Thursday, January 29, 2009

Detecting Cycles in a Directed Graph

I needed an algorithm for detecting cycles in a directed graph. I came up with the following. It's probably something straight from a textbook, but I couldn't find a textbook that had one, so I came up with this myself. I like the simplicity. I also like that there's a well-defined point in the algorithm where you can do any additional processing on each node for which you find that is not part of a cycle.

The function makes few assumptions about the representation of the graph; instead of a graph object, it takes in two function arguments that are called to describe the graph:
  • def NODES(): an iterable returning all nodes
  • def EDGES(node): an iterable returning all nodes reached via node's outgoing edges
In addition it takes a third function argument which is called once for each node:
  • def READY(node): called when we know node is not part of any cycles
The function returns None upon success, or a list containing the members of the first cycle found otherwise. Here's the algorithm:
def find_cycle(NODES, EDGES, READY):
todo = set(NODES())
while todo:
node = todo.pop()
stack = [node]
while stack:
top = stack[-1]
for node in EDGES(top):
if node in stack:
return stack[stack.index(node):]
if node in todo:
node = stack.pop()
return None
Discussion: The EDGES() function may be called multiple times for the same node, and the for loop does some duplicate work in that case. A straightforward fix for this inefficiency is to maintain a parallel stack of iterators that is pushed and popped at the same times at the main stack, and at all times contains iter(node). I'll leave that version as an excercise.

Update: Fixed a typo in the algorithm (EDGES(top)) and renamed all to todo.

Tuesday, January 13, 2009

The History of Python - Introduction

Python is 19 years old now. I started the design and implementation of the language on a cold Christmas break in Amsterdam, in late December 1989. It started out as a typical hobby project. Little did I know where it would all lead.

With Python's coming of age, I am going to look back on the history of the language, from the conception as a personal tool, through the the early years of community building, (If Guido was hit by a bus?), all the way through the release of Python 3000, almost 19 years later. It's been quite an adventure, for myself as well as for the users of the language.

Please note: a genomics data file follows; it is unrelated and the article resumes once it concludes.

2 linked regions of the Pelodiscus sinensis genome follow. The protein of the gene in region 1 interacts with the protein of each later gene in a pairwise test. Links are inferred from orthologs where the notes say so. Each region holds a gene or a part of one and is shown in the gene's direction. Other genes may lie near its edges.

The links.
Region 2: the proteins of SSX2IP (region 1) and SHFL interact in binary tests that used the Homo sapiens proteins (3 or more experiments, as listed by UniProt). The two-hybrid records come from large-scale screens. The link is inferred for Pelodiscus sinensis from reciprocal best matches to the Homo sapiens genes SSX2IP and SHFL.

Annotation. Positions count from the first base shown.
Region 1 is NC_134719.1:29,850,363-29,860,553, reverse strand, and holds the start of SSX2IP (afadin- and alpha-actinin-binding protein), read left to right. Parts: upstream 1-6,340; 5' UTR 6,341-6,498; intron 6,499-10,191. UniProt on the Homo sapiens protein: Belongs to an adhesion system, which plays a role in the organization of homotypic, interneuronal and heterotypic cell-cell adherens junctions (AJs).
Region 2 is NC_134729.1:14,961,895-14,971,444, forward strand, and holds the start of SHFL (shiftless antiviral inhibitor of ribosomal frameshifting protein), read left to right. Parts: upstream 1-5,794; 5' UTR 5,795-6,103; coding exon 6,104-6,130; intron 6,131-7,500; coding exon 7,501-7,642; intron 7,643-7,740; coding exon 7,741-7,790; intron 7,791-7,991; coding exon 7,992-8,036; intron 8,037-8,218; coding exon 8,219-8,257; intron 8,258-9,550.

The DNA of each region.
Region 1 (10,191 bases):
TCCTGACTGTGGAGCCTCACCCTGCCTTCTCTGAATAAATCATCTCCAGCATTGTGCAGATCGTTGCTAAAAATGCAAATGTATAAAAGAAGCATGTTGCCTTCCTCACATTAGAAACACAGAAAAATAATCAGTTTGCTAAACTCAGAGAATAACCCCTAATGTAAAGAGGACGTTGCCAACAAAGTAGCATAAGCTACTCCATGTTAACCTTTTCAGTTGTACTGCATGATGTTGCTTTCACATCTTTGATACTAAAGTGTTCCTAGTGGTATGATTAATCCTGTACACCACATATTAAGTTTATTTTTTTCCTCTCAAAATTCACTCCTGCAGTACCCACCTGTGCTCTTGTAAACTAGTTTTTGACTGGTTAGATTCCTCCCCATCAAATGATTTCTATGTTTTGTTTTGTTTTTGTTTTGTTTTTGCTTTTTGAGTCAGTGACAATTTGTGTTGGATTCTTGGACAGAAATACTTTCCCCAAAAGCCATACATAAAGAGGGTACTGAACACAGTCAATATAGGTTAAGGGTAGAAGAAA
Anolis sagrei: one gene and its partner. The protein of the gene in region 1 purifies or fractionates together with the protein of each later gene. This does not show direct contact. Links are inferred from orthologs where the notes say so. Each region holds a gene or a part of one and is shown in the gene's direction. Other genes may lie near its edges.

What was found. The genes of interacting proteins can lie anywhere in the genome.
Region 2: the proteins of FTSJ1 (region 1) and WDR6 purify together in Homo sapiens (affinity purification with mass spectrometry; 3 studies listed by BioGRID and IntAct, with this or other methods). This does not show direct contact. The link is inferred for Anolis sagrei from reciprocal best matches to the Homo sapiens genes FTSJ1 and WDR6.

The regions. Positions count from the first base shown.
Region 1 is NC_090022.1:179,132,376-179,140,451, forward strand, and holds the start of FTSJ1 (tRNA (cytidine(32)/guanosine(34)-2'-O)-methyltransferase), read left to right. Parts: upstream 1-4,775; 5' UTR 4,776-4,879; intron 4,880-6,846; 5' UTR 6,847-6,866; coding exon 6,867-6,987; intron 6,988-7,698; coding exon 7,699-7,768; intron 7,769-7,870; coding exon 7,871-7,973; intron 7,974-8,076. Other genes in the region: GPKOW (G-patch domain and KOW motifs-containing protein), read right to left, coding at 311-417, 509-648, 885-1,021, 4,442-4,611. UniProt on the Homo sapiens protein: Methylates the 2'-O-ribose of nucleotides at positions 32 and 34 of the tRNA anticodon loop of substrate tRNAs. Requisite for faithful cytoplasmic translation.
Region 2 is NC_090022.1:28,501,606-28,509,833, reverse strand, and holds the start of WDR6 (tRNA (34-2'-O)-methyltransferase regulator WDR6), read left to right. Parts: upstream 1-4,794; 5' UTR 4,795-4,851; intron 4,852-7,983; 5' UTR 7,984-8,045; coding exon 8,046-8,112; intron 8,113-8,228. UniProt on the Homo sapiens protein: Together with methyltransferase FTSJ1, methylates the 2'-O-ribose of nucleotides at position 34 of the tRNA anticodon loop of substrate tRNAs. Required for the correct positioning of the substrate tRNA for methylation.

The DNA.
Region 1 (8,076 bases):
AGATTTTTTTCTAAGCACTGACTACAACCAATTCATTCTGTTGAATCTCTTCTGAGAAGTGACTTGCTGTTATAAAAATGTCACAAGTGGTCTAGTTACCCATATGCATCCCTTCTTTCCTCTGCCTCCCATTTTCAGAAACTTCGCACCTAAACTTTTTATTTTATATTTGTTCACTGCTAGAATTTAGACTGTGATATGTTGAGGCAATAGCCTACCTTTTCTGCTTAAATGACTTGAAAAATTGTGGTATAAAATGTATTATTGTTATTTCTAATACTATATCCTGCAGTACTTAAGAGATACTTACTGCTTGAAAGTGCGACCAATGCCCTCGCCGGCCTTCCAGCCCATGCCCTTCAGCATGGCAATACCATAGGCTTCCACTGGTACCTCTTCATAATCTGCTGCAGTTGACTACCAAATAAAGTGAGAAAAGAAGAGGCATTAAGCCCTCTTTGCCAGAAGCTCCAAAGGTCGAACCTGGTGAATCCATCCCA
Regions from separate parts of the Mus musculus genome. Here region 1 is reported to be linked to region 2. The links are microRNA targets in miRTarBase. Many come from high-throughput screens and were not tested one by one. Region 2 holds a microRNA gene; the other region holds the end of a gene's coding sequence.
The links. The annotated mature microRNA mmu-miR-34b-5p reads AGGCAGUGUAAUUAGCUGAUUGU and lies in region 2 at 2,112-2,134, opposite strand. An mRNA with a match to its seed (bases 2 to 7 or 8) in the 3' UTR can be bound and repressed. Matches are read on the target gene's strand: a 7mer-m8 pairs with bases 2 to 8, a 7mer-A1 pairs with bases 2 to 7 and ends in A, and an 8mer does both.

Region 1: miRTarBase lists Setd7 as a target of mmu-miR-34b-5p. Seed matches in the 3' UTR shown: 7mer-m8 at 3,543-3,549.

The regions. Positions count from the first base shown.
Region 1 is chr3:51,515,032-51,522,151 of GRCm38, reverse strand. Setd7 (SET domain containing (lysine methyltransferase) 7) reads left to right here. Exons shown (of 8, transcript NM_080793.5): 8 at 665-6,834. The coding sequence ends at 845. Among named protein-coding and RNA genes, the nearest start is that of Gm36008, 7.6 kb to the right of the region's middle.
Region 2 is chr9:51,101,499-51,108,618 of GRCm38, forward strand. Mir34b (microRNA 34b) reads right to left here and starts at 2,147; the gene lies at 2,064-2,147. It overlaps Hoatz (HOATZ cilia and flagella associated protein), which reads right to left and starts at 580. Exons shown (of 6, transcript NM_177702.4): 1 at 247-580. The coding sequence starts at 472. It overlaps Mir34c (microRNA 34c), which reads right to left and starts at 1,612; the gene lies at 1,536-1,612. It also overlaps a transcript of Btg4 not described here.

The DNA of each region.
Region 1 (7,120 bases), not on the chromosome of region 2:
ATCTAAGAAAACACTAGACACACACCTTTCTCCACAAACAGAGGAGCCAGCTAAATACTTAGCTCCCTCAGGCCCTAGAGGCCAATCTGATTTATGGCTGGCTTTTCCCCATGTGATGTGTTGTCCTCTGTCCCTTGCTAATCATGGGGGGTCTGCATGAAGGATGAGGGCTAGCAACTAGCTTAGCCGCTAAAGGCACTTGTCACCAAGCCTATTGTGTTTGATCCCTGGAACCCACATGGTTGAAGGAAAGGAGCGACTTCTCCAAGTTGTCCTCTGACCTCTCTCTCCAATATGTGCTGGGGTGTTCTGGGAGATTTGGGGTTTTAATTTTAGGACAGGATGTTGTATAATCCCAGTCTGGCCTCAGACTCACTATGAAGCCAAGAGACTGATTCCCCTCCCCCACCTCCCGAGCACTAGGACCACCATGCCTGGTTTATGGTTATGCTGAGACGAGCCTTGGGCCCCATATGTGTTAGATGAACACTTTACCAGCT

This won't be an ordinary blog post -- it'll be an open-ended series. I may invite guest writers. I'll be touching upon many aspects of the language's history and evolution, both technical and social.

I'll start with the gradual publication of material I wrote a few years ago, when I was invited to contribute an article on Python to HOPL-III, the third installment of ACM's prestigious History of Programming Languages conference, held roughly every ten years. Unfortunately, the demands of the rather academically inclined reviewers were too much for my poor hacker's brain. Once I realized that with every round of review the amount of writing left to do seemed to increase rather than decrease, I withdrew my draft. Bless those who persevered, but I don't believe that the resulting collection of papers gives a representative overview of the developments in programming languages of the past decade.

The next destination of the draft was a book on Python to be published by Addison-Wesley. Again, the mountain of raw material that I had collected was too large and at the same time too incomplete to serve as a major section of the book, despite the editing help I received from David Beazley, a much better writer than I am.

As they tell prospective Ph.D. students, the best way to eat an elephant is one meal at a time. So today I am publishing the first bit of the elephant, perhaps still somewhat uncooked, but at least it's out there. Hopefully others who were there at the time can help clear up the inevitable omissions and mistakes. I have many more chapters, each still requiring some editing, and I expect this to be a long-running series. Therefore I am starting a separate blog title for this, unimaginatively called The History of Python. Follow the link and enjoy!